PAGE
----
About Me

I feel the wanderlust and the call of the open highway. Which is good, because I drive cars for a living. But I'm a writer, and someday hope to once again make my living using my writing skills.

Tuesday, July 31, 2012


I was on my way to deliver the car to Mrs. Sherman at her Maryland home.  My cell phone rang and Riff was on the line.  "Hello, Riff.  What's up?"

"Your time is up, that's what.  Why are you always late?"

"I'm due at Mrs. Sherman's in one hour, and I'll be there in half that time."

"You shouldn't show up too early, it makes us look bad.  Sets a bad standard."

"Whatever you say."

"Damn right whatever I say.  I'm the boss."  He paused.  "Can you get up to Boston to pick up a car headed to Miami?"

"Sure.  Is it ready?"

"Ready today, the question is whether you can make it in time."

"I will check the train schedule and let you know."  I hung up and concentrated.  It was early morning, so if I could catch an Amtrak train within the next hour or so, I should be in Boston before evening time.  First I had to drop off to Mrs. Sherman, and I knew from experience that her motto was  "I know you are a man of integrity, so I won't insult you by offering a gratuity."

I pulled into her driveway, and the 94 year old lady came out to greet me.  "Hello, Bill.  I'm so glad they sent you to pick up my car."

"To be honest I am delivering it to you, Mrs. Sherman.  I picked it up from your Florida home 2 days ago."

She held her hand up to her forehead and seemed embarrassed and a little lost.  "Yes, yes, that's right.  Can you please unload my car now?"  I would not do it for anyone else, and it is against company policy to touch any customer's personal belongings.  But this was sweet old Mrs. Sherman, after all.

When I was done, she handed me an envelope and said it was my tip.  "Please open it later."  Then she began to absent-mindedly sing YOU ARE MY SUNSHINE as she walked into the house.

I took a cab to the train station, and ten minutes after I arrived the northbound train came along.  I called my old high school buddy Justin Alexander up in Boston and asked him if he could pick me up at the train station.  Not only was he willing, but he said he'd drive me to Waltham where my pick up car was waiting.

Justin greeted me at the station, and we had fun catching up.  Last time I had seen him was at the 2011 New Years Eve surprise party thrown for me by my friend Lisa.  "You still manager at your company, or did they promote you?" I asked him.

"No, they let me go."

"Say what?  You've been with them for 18 years, how could they just let you go?"

"Good question."

"No seriously, I want to know."


"What?  You have to be kidding me."

"I wish I were."

"So what are you doing for money?"

"We're here, this is the address."  Justin had stopped the car, and nodded at the gate leading into the parking lot where a car waited to be driven down to Florida.  "Looks like they are about to close that gate and shut down for the night.  Get your car, then follow me home.  We can talk more there."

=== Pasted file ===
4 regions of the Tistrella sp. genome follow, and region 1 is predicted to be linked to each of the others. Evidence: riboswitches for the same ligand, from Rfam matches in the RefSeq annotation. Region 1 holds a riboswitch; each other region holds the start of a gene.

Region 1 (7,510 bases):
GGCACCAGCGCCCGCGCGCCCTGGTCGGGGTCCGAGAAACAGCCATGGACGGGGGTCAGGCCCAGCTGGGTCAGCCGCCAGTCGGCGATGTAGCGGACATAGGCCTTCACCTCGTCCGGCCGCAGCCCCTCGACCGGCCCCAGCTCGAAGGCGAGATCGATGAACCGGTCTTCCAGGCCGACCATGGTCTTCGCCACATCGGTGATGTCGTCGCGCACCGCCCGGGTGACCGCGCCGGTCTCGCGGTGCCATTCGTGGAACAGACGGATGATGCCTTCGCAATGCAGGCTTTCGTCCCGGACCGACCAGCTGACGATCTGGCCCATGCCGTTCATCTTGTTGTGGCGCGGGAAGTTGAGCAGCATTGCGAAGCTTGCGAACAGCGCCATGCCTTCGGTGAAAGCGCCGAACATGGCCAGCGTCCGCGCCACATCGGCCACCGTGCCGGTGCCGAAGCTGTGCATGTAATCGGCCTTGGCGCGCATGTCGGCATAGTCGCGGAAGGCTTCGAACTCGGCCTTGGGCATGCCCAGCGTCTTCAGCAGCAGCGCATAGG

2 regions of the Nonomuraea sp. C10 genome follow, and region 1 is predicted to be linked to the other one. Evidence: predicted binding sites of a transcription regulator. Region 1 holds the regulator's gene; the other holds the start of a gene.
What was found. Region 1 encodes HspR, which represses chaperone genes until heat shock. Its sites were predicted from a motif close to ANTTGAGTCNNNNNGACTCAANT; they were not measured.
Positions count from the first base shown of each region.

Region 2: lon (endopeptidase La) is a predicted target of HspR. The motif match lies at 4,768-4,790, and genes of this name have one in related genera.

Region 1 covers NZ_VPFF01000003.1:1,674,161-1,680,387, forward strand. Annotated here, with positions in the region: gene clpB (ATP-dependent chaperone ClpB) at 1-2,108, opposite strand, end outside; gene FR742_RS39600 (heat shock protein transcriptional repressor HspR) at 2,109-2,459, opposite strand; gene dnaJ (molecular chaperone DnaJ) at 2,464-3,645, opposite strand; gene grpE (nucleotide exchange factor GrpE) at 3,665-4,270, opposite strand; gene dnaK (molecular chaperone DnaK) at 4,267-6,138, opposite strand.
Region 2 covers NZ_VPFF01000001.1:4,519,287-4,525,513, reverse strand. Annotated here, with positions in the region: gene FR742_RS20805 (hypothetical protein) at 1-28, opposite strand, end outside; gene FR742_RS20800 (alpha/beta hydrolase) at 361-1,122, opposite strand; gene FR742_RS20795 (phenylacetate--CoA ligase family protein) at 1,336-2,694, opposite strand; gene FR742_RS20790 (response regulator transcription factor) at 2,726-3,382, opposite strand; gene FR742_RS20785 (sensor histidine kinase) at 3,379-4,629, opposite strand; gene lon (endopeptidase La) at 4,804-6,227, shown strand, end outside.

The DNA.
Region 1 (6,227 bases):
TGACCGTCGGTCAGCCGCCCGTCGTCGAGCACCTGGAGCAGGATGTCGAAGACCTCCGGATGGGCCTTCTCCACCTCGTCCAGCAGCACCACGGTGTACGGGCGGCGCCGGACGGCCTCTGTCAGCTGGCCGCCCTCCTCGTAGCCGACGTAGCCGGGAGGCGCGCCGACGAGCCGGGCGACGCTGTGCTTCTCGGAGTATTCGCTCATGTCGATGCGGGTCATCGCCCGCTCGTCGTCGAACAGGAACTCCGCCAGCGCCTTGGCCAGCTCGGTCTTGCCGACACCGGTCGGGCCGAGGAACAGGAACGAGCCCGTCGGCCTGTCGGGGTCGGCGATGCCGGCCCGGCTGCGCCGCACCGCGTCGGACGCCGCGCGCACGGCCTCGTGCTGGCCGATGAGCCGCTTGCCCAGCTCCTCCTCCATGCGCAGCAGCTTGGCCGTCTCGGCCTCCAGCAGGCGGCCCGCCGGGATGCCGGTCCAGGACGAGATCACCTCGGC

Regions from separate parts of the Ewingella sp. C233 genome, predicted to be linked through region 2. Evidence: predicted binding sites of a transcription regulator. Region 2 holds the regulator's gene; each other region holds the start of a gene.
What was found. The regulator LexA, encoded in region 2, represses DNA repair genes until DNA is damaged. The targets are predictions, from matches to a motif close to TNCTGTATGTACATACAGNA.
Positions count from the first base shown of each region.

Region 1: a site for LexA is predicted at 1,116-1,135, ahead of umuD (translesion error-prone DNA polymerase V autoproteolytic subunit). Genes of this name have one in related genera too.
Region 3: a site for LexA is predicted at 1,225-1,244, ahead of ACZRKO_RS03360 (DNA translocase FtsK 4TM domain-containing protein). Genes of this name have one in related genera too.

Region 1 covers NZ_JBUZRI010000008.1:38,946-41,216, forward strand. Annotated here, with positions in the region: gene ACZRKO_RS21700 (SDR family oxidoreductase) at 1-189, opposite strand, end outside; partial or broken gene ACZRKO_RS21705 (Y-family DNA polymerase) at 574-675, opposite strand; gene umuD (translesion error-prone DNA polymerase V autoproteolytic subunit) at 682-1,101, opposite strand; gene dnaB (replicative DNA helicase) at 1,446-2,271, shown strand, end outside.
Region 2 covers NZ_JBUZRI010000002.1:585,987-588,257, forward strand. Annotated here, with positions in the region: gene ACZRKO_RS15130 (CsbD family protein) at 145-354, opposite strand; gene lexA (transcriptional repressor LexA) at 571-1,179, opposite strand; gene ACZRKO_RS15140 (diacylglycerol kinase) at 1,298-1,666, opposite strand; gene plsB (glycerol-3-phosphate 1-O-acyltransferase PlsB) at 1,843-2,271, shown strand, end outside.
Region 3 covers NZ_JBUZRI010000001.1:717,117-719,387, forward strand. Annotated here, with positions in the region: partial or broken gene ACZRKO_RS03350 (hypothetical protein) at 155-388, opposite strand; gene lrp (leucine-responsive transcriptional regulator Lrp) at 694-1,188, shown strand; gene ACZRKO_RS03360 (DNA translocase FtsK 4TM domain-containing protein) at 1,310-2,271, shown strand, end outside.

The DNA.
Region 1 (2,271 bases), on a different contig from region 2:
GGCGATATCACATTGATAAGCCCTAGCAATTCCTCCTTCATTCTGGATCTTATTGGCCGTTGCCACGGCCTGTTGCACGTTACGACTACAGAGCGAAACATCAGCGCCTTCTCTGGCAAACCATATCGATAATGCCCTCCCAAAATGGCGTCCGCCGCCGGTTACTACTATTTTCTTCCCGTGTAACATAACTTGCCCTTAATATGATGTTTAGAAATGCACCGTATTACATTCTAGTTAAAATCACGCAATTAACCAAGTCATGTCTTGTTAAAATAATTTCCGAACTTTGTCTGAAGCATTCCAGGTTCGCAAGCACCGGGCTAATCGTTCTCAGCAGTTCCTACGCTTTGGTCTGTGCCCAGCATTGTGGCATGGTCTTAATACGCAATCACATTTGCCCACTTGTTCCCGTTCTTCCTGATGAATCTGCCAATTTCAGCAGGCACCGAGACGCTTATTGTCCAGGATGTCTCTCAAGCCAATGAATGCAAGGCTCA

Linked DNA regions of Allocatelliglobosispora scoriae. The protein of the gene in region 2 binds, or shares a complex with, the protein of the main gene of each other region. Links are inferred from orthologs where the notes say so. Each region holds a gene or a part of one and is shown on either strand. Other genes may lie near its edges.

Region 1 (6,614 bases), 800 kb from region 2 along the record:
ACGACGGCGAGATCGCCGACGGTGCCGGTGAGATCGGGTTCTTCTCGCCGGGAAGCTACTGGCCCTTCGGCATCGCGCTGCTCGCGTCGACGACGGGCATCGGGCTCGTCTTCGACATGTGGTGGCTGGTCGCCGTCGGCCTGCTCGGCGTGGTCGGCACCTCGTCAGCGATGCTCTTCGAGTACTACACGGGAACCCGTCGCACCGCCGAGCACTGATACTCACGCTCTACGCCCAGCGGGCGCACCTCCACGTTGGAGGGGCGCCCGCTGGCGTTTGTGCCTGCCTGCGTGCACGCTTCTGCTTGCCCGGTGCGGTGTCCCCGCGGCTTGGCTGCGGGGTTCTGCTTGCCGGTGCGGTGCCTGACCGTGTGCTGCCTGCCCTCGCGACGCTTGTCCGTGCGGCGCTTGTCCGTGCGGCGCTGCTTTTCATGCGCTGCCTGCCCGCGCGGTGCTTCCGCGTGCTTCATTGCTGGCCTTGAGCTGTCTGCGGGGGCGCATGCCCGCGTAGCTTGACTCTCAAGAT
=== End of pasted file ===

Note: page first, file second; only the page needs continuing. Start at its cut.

It was nearly 20 miles back to Justin's house.  His sweet wife Mary was waiting for us with a fresh cooked lasagna just out of the oven.  She'd also made a yellow cake with chocolate frosting, my favorite.  We talked about old times and laughed, and Mary reminded me that she had to warn me to behave myself when I was a groomsman at their wedding.  Back then, she was afraid I might come running down the aisle of the church pushing a grocery cart and yelling.  I used to do stuff like that, only in movie theater parking lots.  Never at a wedding.

After dinner, Justin and I sat alone and talked.  He really opened up to me about how hard things had been since his job ended.  "The tough part is having no benefits.  Mary was sick for a month, and she wouldn't go to the doctor because our budget was too tight and we don't have health or medical.  We owe so much for the kids' college educations, and we're just...  I don't know.  I'm trying to keep my head above water.  I don't think the man we have in the White House is helping matters much."

"I agree."

"Still, I have a good family who loves me.  And friends like you who make me laugh."

"Who me?"

"Yes you, you silly son of a bitch.  But when I'm alone, out there going for interviews, it gets me down sometimes.  You know, hard to keep my spirits up."

We talked on into the night, and finally he said he had to get to bed.  Since I planned to get up and be off very early, I needed the sleep also.  I was looking through my paperwork and I found the envelope Mrs. Sherman had given me.  I opened it and found two one hundred dollar bills inside.  Wow, good timing.  I had been short of funds and could really use the money.

The next day, as I was driving through Connecticut, Riff called my cell phone.  "What is it, Riff?"

"I got a call from Mrs. Sherman's daughter today.  She said that she thinks her mother may have given you an envelope with money in it that was meant for the landscaper.  You know anything about that?"

"No, not a thing."

"I thought maybe she gave you a tip.  She's a rich old broad, she can sure afford it."

"Yes, but she never does.  Tip me, I mean."

"Call me when you get to Miami."  And then he was gone.

About that time, I imagined Justin was in his kitchen and found the envelope from me with the note that said I AM YOUR FRIEND FOREVER AND I BELIEVE IN YOU.  HOPE THIS HELPS.  The $200 was wrapped in the note.

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